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What colour is sacrifice?

You are thinking what is she on about? How can sacrifice have a colour? Well, sacrifice doesn’t literally have a colour but in India, the colour saffron stands for courage, valour and sacrifice. That’s why we have orange colour in our flag: the courage of countless young men and women who sacrificed their lives and livelihood so that the future generations can be free to not only dream but also to turn those dreams into reality. The colour orange reminds every Indian not to forget the sacrifices that won us the freedom from the British.

My great grandfather Master Sunder Singh Lyallipuri was at the vanguard of struggle for freedom: founding and leading the freedom movement in the nation of Punjab, organising the Sikh people to democratise their religious institutions, educating the young by opening schools and colleges and spreading the ideals of freedom and equality by starting numerous newspapers and journals. All of this came at a great personal cost to him and his family. He was jailed for long periods number of times and was sentenced to death by hanging (later commuted). The political party he founded, religious movement he created, the schools and the newspapers such as Hindustan times he founded are still going strong. I am amazed by what my grandfather achieved!

So I am sharing the recipe for saffron rice (also called jarda in Punjabi) on this very special day, the day India declared itself a republic, fully free from any external power, in control of its own destiny. And I am dedicating this recipe to my great grandfather who played an important role in bringing about this freedom. Here’s to his courage, bravery and vision and to men and women who struggled alongside him.

I hope you enjoy the saffron rice.

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Course Dessert, Mithai
Cuisine Indian, Punjabi
Prep Time 5 minutes
Cook Time 20 minutes
Total Time 25 minutes
Servings 4
Calories/Serving 250kcal


  • 2 cup rice
  • 1/4 cup water
  • 2 cup granulated sugar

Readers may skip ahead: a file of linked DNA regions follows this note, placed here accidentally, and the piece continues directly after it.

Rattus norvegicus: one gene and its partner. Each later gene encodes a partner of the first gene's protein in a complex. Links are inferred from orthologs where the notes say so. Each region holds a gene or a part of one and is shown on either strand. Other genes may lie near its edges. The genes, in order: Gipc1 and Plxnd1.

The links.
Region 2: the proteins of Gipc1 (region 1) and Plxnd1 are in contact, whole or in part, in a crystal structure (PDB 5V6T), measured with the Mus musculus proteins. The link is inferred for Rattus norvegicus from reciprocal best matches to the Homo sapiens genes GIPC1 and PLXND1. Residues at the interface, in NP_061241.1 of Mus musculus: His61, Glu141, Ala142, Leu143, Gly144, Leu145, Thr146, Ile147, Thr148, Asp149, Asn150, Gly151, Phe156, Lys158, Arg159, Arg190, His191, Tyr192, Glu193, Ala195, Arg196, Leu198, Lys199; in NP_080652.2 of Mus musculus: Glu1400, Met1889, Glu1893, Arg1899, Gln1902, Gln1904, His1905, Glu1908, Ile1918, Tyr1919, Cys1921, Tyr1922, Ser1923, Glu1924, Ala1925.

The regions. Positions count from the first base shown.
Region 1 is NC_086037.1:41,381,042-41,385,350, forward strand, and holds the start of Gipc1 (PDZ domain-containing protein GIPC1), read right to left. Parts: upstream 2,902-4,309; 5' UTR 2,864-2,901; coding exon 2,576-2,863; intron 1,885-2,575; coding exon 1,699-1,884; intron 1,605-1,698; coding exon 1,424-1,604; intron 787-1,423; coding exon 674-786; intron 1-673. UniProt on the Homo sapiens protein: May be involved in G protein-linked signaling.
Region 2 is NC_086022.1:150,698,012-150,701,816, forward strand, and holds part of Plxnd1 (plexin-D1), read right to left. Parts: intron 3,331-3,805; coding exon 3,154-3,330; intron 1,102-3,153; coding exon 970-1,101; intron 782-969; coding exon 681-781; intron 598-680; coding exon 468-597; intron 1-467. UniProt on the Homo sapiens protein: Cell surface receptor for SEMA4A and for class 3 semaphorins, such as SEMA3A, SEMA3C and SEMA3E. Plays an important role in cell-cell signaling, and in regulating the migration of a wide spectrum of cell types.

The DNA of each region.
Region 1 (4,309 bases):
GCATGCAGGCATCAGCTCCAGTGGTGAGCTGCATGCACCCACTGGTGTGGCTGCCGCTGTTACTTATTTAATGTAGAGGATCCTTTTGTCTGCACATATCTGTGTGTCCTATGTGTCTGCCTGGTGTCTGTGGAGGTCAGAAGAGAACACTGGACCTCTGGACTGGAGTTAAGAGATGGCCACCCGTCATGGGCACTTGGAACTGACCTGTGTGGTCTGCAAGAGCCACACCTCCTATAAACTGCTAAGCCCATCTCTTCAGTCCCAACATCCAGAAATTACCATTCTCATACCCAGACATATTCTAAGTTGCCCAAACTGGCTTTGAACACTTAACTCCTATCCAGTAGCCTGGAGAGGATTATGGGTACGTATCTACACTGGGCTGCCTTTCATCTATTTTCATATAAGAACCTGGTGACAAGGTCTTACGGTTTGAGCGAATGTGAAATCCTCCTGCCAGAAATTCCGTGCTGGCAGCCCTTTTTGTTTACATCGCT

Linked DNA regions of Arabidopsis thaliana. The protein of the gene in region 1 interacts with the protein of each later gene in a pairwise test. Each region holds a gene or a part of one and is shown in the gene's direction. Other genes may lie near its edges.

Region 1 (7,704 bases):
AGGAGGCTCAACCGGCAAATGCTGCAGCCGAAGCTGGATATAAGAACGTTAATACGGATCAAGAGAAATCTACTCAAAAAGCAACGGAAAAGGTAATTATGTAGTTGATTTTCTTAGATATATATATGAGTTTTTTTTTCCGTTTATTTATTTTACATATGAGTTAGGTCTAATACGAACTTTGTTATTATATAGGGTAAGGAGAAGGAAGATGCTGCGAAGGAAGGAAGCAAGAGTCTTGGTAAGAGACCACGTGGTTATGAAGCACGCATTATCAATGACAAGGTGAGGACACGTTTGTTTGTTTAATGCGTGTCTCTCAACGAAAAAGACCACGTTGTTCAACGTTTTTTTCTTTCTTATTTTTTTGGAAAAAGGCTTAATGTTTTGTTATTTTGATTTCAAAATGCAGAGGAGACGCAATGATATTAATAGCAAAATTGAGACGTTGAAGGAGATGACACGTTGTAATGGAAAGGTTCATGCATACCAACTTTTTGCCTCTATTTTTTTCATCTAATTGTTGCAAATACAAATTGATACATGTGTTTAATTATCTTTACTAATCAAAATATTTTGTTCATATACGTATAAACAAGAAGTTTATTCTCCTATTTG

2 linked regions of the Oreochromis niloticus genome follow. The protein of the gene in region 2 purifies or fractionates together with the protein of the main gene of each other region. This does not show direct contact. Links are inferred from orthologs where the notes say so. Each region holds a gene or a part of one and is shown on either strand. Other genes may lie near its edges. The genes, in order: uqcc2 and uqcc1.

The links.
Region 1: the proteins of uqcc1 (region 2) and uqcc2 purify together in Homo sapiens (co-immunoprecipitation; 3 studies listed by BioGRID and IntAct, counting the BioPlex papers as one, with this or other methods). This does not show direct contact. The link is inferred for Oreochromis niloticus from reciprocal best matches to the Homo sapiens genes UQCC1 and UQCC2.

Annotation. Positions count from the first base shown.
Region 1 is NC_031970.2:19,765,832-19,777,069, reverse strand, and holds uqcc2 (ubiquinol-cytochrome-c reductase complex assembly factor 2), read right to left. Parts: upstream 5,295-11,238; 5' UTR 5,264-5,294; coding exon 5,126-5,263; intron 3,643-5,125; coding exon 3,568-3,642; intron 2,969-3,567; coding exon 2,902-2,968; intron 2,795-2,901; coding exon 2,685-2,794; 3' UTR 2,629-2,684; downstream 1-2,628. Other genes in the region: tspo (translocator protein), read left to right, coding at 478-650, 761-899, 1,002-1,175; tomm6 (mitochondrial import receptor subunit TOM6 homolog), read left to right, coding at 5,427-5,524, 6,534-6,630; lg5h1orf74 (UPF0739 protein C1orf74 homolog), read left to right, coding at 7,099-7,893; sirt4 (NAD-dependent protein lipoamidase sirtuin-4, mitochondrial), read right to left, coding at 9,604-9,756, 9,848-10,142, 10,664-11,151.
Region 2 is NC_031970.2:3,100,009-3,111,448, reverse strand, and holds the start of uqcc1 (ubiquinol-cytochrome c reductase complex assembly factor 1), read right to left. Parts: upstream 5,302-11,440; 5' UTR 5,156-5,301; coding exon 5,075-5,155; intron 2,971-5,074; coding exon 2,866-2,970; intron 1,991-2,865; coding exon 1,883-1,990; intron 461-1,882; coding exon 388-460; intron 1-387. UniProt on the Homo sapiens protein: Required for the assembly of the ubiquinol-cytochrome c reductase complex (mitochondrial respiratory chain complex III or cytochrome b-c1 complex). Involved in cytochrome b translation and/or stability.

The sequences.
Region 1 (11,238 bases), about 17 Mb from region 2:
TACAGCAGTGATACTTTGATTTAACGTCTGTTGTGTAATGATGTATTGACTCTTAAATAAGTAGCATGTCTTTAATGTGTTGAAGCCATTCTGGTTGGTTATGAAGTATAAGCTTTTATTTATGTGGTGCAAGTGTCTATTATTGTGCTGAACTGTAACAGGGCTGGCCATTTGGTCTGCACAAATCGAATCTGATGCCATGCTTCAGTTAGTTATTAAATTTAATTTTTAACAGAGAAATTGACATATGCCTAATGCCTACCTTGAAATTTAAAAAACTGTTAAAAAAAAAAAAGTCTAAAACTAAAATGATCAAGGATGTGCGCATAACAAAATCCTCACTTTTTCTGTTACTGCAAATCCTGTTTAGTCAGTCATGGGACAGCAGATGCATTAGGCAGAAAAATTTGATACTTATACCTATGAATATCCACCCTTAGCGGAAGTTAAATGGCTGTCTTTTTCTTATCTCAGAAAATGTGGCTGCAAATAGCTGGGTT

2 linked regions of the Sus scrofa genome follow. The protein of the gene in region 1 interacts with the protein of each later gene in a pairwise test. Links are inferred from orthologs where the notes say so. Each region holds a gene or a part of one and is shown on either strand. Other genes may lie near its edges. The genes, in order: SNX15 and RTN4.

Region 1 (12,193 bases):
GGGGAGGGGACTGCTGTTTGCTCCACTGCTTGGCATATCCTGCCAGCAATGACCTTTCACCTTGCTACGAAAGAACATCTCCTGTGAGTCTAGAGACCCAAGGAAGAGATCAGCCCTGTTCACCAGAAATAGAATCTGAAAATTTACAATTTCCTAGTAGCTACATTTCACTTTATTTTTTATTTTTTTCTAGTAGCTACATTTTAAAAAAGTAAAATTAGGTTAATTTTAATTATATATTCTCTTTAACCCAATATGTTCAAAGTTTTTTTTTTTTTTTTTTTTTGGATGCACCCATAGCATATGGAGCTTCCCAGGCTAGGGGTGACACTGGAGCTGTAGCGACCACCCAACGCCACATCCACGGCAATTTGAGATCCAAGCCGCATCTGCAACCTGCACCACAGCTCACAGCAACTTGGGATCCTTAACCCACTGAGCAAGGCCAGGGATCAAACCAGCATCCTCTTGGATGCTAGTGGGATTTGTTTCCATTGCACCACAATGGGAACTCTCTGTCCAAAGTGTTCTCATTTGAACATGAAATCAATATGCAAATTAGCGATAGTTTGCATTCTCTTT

• 5-6 cloves
  • 1/4 cup dried coconut flakes
  • 1/2 tsp orange colour food colour
  • 5-6 tbsp ghee


  • Mix the orange colour in 3 tbsp of water.
  • Pour 5-6 cups of water in a large pan. Once the water starts boiling, add the coloured water and rice.
  • Cover the pan and lower the heat and cook the rice for 7-8 minutes (any longer and it will overcook).
  • Drain the excess water from rice and keep the rice aside.
  • Add oil to a pan.
  • Once oil is hot, add coconut slices and cloves.
  • Fry for few seconds and then add 1/4 cup water and sugar.
  • Once the sugar dissolves, take a spoonful of the sugar mix. Dip your index finger in the mix. Bring your thumb and index finger together and then slowly move them apart about one centimetre. If a single string of sugar forms, then the sugar mix is ready (see picture above to see what I mean by single string). If you keep on cooking the sugar mix after this, it will make the rice hard.
    Testing whether sugar syrup (chasni) is ready
  • Add the par boiled rice to the sugar mix.
  • Mix the rice carefully so that it’s evenly coated with sugar.
  • Take the rice off the heat and cover with a wet cotton cloth (make sure the water is completely squeezed from the cloth). Place a heavy tray or a pan on top. Set the rice aside for 10 minutes.


Jarda is traditionally served with boondi raita at weddings and that’s how we eat in our home but you can also serve it as a dessert after dinner.
Tried this recipe?Mention @Incredible.kitchen or tag #myincrediblekitchen!


Recipe for making traditional Punjabi sweet rice called jarda
Dried Coconut

Sweet saffron Rice

4 Replies to “Sweet Saffron Rice (Jarda)”

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